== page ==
Pompey the Great: History, Major Facts & Greatest Accomplishments
Pompey the Great (died 48 BC in Pelusium, Egypt), Roman Republic General and statesman, came to prominence in the 1st century BC with a series of astounding military campaigns, particularly against Gaius Marius (157-86 BC), Roman Republic General and consul, during the Social War.
Usually regarded as one of the most distinguished generals of the Roman Republic, Pompey had successes in Spain, which was then followed up by his decimation of Roman slave-turned-rebel Spartacus and his army in 71 BC. He also brought a bit calm and order in the Mediterranean Sea after getting rid of the pirates that frequented eastern Mediterranean in 67 BC. However, the feat that etched him into the annals of history came in 61 BC, when he constituted the First Triumvirate with Marcus Licinius Crassus and Julius Caesar.
What else was this triumvir Pompey the Great most famous for? What were some of his major contributions to the Roman Republic and future empire?
In the article below, WHE presents the life, family history, and major achievements of Pompey the Great – one of the most known personalities of the Roman Republic era.
Quick facts about Pompey the Great
Born: Gnaeus Pompeius Magnus
Date of birth: September 29, 106 BC
Place of birth: Picenum, Roman Republic
Died: September 28, 48 BC
Place of death: Pelusium, Egypt
Cause of death: Assassination by courtiers of Pharaoh Ptolemy XIII of Egypt
Buried: Albanum, Italy, Roman Republic
Father: Gnaeus Pompeius Strabo
Children: Sextus Pompeius Magnus Pius, Gnaeus, Pompeia
Spouses: Cornelia Metella (52-48 BC), Julia (59-54), Mucia Tertia (76-61 BC), Aemilia (82 BC), Antistia (86-82 BC)
Positions held: Consul (70 BC; 55 BC; 52 BC); Governor of Hispania Ulterior (58-55 BC)
Epithets: Pompey the Great
Pompey’s family of influential nobles
Pompey was born on September 29, 106 BC in Rome into a family of senatorial nobility. His family is said to have had ties with many Greeks. Due to this connection Pomepey spoke fluent Greek.
Like any child born into a noble family, Pompey received a normal education. He also spent time understudying his father, Gnaeus Pompeius Strabo (c. 135-87 BC), who taught Pompey a great deal of things, including military strategy and political philosophy. His father was the first person from his family to attain a very influential status in politics, rising from praetor (magistrate) to consul in 89 BC. Strabo, who went by the nickname novus homo (new man), was described as a ruthless politician and military commander who fought in the Social War (91-87 BC), a war between the Roman Republic and its allies in Italy over citizenship for the Italian allies. Pompey served under his father during the final few years of the Social War (91-87 BC). For his efforts in the war, Strabo was honored with a triumph.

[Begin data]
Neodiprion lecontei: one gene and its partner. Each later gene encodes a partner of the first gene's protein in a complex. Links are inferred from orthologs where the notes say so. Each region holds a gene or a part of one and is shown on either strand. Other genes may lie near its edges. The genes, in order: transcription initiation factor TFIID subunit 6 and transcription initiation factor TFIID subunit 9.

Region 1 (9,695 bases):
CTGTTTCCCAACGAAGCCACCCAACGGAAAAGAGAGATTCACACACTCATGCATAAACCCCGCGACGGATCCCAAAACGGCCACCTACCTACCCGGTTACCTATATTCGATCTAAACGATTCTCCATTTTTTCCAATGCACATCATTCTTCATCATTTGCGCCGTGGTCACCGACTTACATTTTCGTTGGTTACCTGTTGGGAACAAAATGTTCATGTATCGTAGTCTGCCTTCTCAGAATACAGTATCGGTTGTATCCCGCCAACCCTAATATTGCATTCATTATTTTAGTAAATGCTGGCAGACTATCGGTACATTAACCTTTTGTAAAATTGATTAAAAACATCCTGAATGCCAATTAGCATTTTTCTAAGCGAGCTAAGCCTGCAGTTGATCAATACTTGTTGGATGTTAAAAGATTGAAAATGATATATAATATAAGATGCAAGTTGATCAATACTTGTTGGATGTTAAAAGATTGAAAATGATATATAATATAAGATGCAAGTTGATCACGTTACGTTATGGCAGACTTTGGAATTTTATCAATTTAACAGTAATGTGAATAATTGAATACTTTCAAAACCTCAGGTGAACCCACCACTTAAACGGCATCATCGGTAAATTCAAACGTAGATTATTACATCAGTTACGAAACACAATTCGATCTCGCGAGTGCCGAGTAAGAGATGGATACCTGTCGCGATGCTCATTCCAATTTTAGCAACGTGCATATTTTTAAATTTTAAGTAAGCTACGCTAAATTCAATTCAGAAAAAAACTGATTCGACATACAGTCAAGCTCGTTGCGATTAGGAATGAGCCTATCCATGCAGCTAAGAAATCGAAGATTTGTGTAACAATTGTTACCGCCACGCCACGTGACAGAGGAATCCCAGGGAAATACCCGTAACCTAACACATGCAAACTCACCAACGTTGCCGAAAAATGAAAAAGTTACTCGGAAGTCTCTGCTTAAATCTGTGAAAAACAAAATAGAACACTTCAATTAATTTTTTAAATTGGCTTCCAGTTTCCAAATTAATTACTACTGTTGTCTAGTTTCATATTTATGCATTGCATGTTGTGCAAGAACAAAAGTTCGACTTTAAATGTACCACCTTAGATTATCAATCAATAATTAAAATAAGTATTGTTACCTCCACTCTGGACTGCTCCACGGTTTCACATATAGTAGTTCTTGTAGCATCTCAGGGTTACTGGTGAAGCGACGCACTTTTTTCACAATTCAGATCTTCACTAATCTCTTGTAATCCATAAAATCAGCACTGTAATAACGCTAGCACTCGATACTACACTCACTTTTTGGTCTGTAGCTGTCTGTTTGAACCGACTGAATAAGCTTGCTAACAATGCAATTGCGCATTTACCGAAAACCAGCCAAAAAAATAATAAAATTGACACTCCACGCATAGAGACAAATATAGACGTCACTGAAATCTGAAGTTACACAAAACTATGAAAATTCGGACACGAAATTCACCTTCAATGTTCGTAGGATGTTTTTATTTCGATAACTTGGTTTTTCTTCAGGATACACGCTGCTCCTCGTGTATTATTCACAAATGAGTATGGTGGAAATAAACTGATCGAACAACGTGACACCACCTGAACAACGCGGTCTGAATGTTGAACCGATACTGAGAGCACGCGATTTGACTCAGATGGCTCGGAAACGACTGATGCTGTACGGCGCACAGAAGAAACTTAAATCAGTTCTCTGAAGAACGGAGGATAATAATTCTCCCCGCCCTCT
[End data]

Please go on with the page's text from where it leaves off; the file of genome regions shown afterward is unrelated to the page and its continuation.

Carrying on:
During his father’s time in power, the Pompey family considerably increased their wealth and owned many possessions in areas that are now in present-day eastern Italy.
The first Roman civil war
When the first full-scale civil war in Roman history broke out in 88 BC, it pitted two very influential Roman politicians and generals – Lucius Sulla and Gaius Marius – against each other. Pompey’s father, Strabo, threw his support behind Marius’ faction. Upon the death of his father during a siege of Rome by Marius’ faction in 87 BC, Pompey switched his allegiance to General Sulla.
Children and wives
According to ancient historians, Pompey married about five times. As stated above, his first marriage was to Antistia, the daughter of a judge. He then divorced Antistia in 82 BC in order to marry Aemilia, Sulla’s stepdaughter. His marriage to his third wife, Mucia Tertia, ended in a divorce, after he accused her of being unfaithful. They did however have three children – Gnaeus Pompeius Magnus, Pompeia Magna, and Sextus Pompey. Pompeius was executed in 45 BC, while Sextus famously rebelled in Sicily against Emperor Augustus.
His fourth and fifth marriages were to Julia, Caesar’s daughter, and Cornelia Metella, daughter of Metellus Scipio, respectively. His fourth wife, Julia, died during childbirth in 54 BC.
Sulla’s Civil War (83-81 BC)